Political scientist Brendan Nyhan says the roots of the shutdown aren’t so much in a failure of leadership from John Boehner or Harry Reid or President Obama. Rather, he tells Bob, all three men are at the mercy of an increasingly polarized political landscape that makes compromise extremely difficult.
BOB GARFIELD: So the press initially did a lousy job explaining that John Boehner, like little Dorothy, had the power all along to end this shutdown. The media still haven't done a good job giving a sophisticated explanation for why he won't take action. Instead, they quote politician after politician, assigning blame. Texas Senator Ted Cruz blamed Majority Leader Harry Reid.
SENATOR TED CRUZ: This is Harry Reid’s shutdown, and, and it is the perfect example of liberal arrogance.
BOB GARFIELD: Harry Reid blamed the Tea Party.
MAJORITY LEADER HARRY REID: These people who are elected to represent the country are representing the Tea Party, the anarchists of the country.
BOB GARFIELD: And we all blamed the current political class. People – and by people, I mean mainly MSNBC's Chris Matthews - love to mythologize the relationship between late House Speaker Tip O'Neill and President Ronald Reagan. “They argued mightily,” Matthews wrote, “each man belting out his separate deeply cherished political philosophy, but then they both, together, bowed to the country's judgment. Decisions were made, action taken, outcomes achieved.”
But does that standard apply to the current circumstances? Dartmouth political scientist Brendan Nyhan says that the press needs to explain that the leaders of 2013 are playing a different game, with different rules, including the rules by which they are elected to office.
BRENDAN NYHAN: If you think about Reagan having the opportunity to reach across the aisle to the more centrist members of the Democratic Party who, in a lot of cases, were from the South, those folks are no longer in Congress. Lyndon Baines Johnson, we think of LBJ as a master wheeler dealer, but he enjoyed significant partisan majorities in Congress and very unusually internally diverse parties, which made it easier for him to build big coalitions.
BOB GARFIELD: I have just seen so little that looks into the, the political infrastructure of this impasse, beginning with gerrymandering and safe seats. That civics lesson seems to be missing, you say more on the local level than the national one.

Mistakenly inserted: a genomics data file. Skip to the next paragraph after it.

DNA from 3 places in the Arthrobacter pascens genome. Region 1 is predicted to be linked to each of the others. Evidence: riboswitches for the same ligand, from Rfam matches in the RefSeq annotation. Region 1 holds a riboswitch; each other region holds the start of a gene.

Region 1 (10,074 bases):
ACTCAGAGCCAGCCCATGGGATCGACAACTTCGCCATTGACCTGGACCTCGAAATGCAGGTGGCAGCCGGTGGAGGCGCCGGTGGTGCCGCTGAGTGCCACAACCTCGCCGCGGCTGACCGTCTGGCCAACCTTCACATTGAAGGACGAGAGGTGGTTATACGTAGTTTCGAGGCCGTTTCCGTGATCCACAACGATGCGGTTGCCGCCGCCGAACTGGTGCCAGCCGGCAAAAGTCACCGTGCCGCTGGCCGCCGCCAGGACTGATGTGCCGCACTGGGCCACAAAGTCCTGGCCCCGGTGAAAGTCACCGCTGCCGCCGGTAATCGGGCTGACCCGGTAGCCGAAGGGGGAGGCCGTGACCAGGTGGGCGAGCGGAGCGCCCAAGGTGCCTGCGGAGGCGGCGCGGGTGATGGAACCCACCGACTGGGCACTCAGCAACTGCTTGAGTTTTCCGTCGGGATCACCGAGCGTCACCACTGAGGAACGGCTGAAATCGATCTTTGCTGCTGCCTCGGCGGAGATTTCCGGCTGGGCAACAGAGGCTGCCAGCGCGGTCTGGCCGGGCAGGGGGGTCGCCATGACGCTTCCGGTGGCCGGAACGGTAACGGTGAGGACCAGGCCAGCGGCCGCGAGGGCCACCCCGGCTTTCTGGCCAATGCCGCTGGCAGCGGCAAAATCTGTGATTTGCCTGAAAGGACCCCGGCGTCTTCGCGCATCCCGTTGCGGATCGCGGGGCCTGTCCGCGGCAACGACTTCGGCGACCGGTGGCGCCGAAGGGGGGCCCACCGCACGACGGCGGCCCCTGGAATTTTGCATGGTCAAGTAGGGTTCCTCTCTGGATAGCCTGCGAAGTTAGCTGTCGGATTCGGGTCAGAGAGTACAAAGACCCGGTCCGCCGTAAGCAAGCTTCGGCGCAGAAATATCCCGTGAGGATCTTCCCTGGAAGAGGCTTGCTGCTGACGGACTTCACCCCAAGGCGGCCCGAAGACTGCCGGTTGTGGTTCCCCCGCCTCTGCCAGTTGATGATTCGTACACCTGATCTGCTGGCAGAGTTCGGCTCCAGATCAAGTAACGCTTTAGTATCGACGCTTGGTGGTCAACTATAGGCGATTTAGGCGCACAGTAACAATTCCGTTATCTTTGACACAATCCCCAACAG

BRENDAN NYHAN: We do see more safe seats, more representatives representing districts where the, the main threat to reelection is a primary rather than a general election. What we need are state and local reporters to go out there and help us understand the political constraints that those members face, because even if the national polls suggest that the current shutdown isn’t playing especially well for Republicans, that may not be true in the districts of the members who are driving this current standoff.
BOB GARFIELD: What can local reporters do to, to help us understand how this gridlock has evolved?
BRENDAN NYHAN: There are different things you could do. I mean, one is to actually reach out to those activists and local politicians who might support a potential challenger in a primary who are, in some ways, the most important constituency for a member in a safe seat. Those are the folks you’d want to consult with first.
Another thing would be to give people some historical perspective on how the local congressional delegations, in terms of the representation of moderates, the proportion of safe seats, basic electoral facts about how the map has, has changed that could help people understand why they are represented by someone who has a district that went Romney 65-35, or vice versa on the Democratic side.
BOB GARFIELD: It seems to me that one of the problems is a lot of reporting is based on very carefully contrived sound bites from the politicians in the middle of this.
BRENDAN NYHAN: These aren’t just sound bites. These are unusually vitriolic sound bites, and reporters love that, right, leaders squabbling in public in a way that they rarely do.
BOB GARFIELD: Certainly, no politician is going to say, I don’t so much blame Harry Reid and John Boehner as a long-term trend driven by demographics and gerrymandering that has pushed Democrats and Republicans on opposite sides the yawning ideological Canyon.
We’re not going to hear that from, you know, some Republican in the House. So is the press talking to the wrong suspects?
BRENDAN NYHAN: The national outlets standing around the capital tend to focus on who said what yesterday, what happened yesterday. And that's essentially the equivalent of zooming way too far in on your microscope. Pulling out might give your readers better perspective because there are some bigger questions we have to think about - How does our government work in a highly polarized era? And some of the institutions of American government aren’t especially well adapted to that. Better coverage could help members of the public see where those problems are.
BOB GARFIELD: Brendan, thank you very much.
BRENDAN NYHAN: Thanks again.
BOB GARFIELD: Brendan Nyhan is a professor in the Department of Government at Dartmouth College.
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